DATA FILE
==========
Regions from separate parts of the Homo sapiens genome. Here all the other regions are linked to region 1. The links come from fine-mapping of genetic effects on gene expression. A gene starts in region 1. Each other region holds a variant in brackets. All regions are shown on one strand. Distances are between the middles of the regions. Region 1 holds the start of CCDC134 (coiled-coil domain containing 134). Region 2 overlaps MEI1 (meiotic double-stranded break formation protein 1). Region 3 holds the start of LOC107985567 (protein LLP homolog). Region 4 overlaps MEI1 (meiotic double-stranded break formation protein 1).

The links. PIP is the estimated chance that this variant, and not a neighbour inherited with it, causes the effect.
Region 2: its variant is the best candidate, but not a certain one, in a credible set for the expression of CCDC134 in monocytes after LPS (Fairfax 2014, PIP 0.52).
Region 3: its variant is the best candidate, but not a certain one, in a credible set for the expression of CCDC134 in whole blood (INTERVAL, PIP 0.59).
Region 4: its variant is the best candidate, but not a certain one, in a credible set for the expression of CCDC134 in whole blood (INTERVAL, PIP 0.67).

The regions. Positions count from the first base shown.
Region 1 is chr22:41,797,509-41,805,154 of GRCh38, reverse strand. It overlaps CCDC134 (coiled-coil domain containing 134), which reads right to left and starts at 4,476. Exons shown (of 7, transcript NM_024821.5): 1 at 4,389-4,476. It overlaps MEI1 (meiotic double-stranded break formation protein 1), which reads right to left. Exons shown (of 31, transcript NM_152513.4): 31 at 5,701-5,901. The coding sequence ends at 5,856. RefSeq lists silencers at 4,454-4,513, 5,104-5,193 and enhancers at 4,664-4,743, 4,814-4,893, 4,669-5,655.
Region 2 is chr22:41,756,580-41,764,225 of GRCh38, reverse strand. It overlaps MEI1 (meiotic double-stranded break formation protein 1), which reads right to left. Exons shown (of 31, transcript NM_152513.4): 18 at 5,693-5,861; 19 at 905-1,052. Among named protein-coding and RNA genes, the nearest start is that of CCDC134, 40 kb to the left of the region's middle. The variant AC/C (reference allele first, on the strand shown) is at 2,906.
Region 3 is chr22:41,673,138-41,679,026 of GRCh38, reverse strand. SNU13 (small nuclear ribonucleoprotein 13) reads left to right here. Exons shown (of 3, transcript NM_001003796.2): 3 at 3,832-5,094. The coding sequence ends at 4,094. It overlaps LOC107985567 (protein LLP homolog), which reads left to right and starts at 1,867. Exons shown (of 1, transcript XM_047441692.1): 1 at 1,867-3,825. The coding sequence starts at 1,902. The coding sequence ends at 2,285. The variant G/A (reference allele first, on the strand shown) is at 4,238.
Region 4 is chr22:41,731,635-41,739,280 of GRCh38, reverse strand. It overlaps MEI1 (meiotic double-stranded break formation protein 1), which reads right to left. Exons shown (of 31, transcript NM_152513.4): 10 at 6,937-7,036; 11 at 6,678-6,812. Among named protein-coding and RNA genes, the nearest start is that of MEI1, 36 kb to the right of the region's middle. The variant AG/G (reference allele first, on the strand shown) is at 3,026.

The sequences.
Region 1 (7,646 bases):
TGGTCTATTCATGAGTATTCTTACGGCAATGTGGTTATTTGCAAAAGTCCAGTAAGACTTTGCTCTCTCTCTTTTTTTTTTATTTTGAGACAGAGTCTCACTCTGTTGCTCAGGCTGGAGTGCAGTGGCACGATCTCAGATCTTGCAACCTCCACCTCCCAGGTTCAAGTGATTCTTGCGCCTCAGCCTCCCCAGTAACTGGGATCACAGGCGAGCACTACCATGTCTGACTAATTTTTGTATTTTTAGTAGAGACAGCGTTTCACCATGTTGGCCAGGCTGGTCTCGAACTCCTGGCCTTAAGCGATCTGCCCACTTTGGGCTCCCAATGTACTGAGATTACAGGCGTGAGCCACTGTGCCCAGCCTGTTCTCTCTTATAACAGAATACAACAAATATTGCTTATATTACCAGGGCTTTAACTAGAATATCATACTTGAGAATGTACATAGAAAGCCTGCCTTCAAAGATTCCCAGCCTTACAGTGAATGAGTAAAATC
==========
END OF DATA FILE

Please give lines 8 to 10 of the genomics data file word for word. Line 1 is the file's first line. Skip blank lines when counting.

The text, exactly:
Region 2 is chr22:41,756,580-41,764,225 of GRCh38, reverse strand. It overlaps MEI1 (meiotic double-stranded break formation protein 1), which reads right to left. Exons shown (of 31, transcript NM_152513.4): 18 at 5,693-5,861; 19 at 905-1,052. Among named protein-coding and RNA genes, the nearest start is that of CCDC134, 40 kb to the left of the region's middle. The variant AC/C (reference allele first, on the strand shown) is at 2,906.
Region 3 is chr22:41,673,138-41,679,026 of GRCh38, reverse strand. SNU13 (small nuclear ribonucleoprotein 13) reads left to right here. Exons shown (of 3, transcript NM_001003796.2): 3 at 3,832-5,094. The coding sequence ends at 4,094. It overlaps LOC107985567 (protein LLP homolog), which reads left to right and starts at 1,867. Exons shown (of 1, transcript XM_047441692.1): 1 at 1,867-3,825. The coding sequence starts at 1,902. The coding sequence ends at 2,285. The variant G/A (reference allele first, on the strand shown) is at 4,238.
Region 4 is chr22:41,731,635-41,739,280 of GRCh38, reverse strand. It overlaps MEI1 (meiotic double-stranded break formation protein 1), which reads right to left. Exons shown (of 31, transcript NM_152513.4): 10 at 6,937-7,036; 11 at 6,678-6,812. Among named protein-coding and RNA genes, the nearest start is that of MEI1, 36 kb to the right of the region's middle. The variant AG/G (reference allele first, on the strand shown) is at 3,026.